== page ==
Getting your child’s ears pierced may seem like a major step. But in practice, there’s relatively little to worry about. Let’s run through some of the things that consider before going ahead with it!
What are the Legal Restrictions?
In England and Wales, there’s no age limit on piercings – though many reputable salons will impose their own. In Scotland, things are a little bit different: under-16s will need parental consent before they get their ears pierced.
Is the Salon Reputable?
When you’re asking a stranger to pierce your child’s ears, it’s sensible to do a little background check. Piercers don’t need a license to practice, so you’ll be relying on the testimony of their previous clients. If you already know someone who’s visited a particular piercer, the so much the better – provided, of course, that their experience was a good one.
Will my Child Suffer an Allergic Reaction?
Some children suffer allergic reactions in response to piercings. Hypoallergenic metals are often touted as a solution to this problem. These might include purer golds, sterling silver and stainless steel. But there’s no real way of entirely eliminating the possibility of an allergic reaction: the nickel content in stainless steel, for example, might cause irritation over the long term. Generally speaking, this is an issue that most parents don’t need to worry about; allergic reactions will occur only in a very small minority of children, and, for the most part, they’ll be mild.
What will happen?
Before getting started, the salon staff will sterilise the jewellery you’ve chosen. This takes a few minutes, so it’s worth turning up ahead of time so that your child has the chance to choose some appropriately gorgeous earrings. The piercer can then do some minor cleaning work on your child’s ear and mark the position of the piercing. The actual procedure is painless, and over in a few seconds. In the immediate aftermath, the ear may become sensitive, but this will go away in time.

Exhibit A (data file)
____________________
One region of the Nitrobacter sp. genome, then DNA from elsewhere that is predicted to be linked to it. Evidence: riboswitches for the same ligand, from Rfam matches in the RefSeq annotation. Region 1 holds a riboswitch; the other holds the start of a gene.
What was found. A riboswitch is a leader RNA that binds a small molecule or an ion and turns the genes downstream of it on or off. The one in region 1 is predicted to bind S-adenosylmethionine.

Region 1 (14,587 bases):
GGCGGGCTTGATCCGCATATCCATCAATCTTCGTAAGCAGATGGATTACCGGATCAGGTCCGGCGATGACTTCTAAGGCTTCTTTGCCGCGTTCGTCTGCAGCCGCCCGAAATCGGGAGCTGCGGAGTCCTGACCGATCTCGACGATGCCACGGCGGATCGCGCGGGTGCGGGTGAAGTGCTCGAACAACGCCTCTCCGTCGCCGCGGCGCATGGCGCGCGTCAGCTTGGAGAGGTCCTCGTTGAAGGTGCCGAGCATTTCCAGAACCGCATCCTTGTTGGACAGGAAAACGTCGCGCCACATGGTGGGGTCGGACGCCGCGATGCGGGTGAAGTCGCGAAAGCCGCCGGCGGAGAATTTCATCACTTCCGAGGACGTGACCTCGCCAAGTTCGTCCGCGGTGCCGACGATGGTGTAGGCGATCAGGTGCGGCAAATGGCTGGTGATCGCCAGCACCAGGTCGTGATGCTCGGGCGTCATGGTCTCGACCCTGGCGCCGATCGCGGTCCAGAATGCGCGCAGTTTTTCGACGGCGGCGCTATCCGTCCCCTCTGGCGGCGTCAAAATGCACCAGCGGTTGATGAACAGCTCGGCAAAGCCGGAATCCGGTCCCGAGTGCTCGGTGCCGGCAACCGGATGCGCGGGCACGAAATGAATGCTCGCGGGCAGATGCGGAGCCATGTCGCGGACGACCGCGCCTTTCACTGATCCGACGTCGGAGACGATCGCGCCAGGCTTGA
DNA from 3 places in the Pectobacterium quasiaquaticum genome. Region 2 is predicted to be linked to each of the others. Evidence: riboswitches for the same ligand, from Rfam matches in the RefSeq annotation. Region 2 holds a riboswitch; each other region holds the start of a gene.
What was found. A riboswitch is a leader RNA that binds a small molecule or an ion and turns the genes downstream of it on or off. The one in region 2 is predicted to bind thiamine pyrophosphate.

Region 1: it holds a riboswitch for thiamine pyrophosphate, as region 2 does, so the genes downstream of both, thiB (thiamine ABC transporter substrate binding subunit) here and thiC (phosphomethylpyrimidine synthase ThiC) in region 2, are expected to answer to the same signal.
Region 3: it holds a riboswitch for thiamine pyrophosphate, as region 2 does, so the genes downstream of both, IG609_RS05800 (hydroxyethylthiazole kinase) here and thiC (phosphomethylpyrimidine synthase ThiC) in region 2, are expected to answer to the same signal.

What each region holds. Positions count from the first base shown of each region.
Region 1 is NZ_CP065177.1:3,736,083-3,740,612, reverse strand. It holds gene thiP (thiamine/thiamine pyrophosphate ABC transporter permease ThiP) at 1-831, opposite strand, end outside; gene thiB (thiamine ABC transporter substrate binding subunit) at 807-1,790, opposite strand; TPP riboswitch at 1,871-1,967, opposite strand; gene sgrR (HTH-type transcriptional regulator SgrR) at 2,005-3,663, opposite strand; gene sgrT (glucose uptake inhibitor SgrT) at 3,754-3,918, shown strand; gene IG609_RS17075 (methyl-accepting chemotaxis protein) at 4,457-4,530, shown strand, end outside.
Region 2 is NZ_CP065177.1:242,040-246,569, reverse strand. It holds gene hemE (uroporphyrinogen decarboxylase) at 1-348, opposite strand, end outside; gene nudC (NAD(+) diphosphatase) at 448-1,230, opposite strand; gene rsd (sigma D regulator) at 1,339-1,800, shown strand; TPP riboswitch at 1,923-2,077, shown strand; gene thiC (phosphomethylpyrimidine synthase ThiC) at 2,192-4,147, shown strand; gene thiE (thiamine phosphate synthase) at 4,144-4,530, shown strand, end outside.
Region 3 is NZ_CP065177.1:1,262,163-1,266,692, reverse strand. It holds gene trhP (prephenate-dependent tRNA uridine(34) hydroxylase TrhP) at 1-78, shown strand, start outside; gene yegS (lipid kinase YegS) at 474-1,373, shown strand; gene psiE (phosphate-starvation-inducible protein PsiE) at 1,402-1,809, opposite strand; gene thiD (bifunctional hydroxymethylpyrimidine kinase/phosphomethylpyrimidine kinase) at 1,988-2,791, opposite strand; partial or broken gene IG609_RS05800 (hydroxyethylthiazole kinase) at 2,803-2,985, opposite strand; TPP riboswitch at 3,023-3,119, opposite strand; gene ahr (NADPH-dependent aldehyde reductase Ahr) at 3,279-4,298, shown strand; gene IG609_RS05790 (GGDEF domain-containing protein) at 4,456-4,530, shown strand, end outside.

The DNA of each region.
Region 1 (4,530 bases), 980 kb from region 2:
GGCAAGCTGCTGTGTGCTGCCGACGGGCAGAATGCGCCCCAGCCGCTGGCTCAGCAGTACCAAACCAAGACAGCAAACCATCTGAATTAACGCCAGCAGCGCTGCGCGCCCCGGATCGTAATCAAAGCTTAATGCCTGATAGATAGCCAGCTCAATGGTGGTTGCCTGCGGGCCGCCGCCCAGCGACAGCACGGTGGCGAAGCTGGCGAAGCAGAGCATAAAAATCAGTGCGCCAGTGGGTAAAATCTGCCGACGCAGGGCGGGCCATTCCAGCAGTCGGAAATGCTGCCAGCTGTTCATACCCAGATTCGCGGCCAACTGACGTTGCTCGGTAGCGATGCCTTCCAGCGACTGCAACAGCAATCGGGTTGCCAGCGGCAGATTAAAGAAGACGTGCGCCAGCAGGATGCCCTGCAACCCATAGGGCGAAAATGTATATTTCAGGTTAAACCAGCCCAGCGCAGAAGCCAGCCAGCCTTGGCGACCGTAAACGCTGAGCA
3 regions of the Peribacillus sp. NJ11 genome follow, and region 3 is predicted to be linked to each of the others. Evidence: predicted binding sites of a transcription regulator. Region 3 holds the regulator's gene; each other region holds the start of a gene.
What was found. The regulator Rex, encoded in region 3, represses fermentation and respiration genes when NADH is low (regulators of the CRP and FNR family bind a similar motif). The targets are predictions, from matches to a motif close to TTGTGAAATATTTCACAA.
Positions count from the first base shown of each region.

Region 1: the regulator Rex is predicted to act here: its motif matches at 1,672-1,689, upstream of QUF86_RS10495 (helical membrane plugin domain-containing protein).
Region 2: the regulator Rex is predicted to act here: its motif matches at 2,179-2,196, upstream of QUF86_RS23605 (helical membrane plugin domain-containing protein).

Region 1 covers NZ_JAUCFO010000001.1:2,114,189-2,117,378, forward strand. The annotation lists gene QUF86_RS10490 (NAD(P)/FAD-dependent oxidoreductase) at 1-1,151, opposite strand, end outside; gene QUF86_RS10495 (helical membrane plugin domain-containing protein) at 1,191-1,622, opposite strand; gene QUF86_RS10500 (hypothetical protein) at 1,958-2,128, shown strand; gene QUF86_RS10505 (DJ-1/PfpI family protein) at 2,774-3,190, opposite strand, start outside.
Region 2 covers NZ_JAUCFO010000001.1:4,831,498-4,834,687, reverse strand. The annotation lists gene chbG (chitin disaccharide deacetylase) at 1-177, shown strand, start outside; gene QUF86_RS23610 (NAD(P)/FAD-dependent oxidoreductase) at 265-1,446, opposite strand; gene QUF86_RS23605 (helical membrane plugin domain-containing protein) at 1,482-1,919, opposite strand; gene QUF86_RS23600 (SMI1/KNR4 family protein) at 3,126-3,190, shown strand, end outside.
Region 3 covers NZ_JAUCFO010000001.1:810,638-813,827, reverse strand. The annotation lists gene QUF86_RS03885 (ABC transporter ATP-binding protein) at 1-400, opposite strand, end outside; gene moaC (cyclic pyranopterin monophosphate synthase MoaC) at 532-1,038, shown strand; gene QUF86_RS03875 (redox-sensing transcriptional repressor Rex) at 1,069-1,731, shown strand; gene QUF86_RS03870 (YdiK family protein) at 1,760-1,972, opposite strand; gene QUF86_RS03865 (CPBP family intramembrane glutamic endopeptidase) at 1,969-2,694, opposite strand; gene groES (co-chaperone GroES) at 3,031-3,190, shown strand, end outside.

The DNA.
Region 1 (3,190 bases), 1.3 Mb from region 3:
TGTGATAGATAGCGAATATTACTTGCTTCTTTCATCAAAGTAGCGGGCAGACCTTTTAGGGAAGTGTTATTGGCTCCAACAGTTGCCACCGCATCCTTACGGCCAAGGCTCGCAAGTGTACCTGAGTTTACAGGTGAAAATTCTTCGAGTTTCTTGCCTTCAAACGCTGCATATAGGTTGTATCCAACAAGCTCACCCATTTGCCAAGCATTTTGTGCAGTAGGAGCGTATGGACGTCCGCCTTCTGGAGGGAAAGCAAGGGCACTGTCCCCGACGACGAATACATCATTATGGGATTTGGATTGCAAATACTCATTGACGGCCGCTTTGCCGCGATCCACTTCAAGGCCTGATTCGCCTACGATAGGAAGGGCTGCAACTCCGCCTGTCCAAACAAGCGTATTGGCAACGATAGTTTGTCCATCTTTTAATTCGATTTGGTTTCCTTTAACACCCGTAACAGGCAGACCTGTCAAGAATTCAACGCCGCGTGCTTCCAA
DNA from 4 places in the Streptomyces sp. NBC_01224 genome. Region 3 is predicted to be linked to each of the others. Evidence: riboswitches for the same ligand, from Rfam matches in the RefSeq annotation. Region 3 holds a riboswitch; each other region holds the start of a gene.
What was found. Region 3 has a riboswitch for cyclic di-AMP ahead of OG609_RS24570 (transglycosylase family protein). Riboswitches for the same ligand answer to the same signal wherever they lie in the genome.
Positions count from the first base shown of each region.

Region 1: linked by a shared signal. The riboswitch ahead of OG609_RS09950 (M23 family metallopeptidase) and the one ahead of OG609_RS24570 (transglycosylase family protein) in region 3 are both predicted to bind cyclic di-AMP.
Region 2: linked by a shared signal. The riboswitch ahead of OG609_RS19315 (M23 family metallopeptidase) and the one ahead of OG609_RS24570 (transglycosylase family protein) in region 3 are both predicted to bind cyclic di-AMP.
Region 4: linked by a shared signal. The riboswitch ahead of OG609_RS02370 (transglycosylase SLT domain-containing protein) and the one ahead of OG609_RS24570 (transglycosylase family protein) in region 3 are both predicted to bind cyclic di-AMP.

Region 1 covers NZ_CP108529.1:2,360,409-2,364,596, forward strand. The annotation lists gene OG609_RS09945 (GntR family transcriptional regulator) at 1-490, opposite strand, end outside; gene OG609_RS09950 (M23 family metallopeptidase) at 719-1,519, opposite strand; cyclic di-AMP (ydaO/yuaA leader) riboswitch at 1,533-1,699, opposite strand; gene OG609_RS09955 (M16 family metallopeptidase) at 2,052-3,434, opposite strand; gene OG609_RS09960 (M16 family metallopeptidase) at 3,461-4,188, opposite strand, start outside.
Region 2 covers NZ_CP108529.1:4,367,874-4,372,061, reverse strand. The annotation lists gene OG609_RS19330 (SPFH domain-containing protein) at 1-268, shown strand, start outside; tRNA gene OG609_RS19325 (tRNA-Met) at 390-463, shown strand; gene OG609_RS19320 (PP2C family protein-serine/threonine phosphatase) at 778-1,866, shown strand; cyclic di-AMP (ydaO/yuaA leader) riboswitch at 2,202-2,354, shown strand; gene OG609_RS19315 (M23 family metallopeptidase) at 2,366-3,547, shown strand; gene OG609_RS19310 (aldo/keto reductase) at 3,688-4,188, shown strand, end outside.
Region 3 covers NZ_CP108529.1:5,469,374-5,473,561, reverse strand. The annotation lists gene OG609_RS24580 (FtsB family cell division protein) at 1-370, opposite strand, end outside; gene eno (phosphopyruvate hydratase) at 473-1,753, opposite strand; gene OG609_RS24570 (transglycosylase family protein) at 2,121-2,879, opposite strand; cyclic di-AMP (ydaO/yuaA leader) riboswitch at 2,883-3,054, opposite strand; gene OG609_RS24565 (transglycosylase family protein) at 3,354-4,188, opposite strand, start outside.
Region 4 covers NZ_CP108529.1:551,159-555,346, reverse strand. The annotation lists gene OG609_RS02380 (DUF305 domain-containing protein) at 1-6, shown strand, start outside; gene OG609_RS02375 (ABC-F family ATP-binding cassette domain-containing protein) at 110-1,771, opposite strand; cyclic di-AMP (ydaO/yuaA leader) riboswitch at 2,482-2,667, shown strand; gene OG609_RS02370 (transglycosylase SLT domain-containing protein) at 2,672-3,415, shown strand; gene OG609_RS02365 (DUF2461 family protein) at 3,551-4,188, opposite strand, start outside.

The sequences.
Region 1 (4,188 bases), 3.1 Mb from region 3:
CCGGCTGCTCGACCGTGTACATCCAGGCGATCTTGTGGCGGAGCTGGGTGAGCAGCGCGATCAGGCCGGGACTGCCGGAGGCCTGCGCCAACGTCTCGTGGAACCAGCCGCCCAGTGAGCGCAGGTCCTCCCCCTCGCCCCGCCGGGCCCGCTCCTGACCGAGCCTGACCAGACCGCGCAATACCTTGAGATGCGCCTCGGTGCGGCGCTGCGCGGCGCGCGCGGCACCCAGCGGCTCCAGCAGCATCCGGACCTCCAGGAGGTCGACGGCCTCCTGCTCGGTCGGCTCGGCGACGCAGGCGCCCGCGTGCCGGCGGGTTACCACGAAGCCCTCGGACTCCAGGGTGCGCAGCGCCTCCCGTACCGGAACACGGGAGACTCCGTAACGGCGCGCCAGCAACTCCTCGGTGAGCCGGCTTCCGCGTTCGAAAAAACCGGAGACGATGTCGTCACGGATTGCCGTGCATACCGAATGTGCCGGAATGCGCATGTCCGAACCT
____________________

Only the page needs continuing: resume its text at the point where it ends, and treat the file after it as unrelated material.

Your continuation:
Getting the piercing in place isn’t the end of the process. Left to its own devices, the body will heal the piercing in the same way as it would any other injury.
Earrings should therefore be kept in place for six weeks. This will allow the ear to heal around them. You’ll need to keep up with regular cleanings during this period to minimise the likelihood of infection. This is actually a pretty elaborate process, and one that’s easy to neglect. Take a cotton swab and dab it with alcohol. Then clean the piercings, front and back.
Older children should be encouraged to take care of the cleaning independently, in the same way that they brush their teeth. Younger ones will need to be supervised more closely. Outside of cleaning times, it’s best to keep the ear covered up with a plaster. This will prevent it from snagging
(and possibly tearing) on a hairbrush or comb. Swimming, and any activity which involves excessive dirtiness, should be avoided.
If you do notice the symptoms of an infection, then seek medical attention. These symptoms will last for longer than a day or so, and include redness, swelling and weeping pus. Describing these symptoms to your child should encourage them to stay on top of the matter!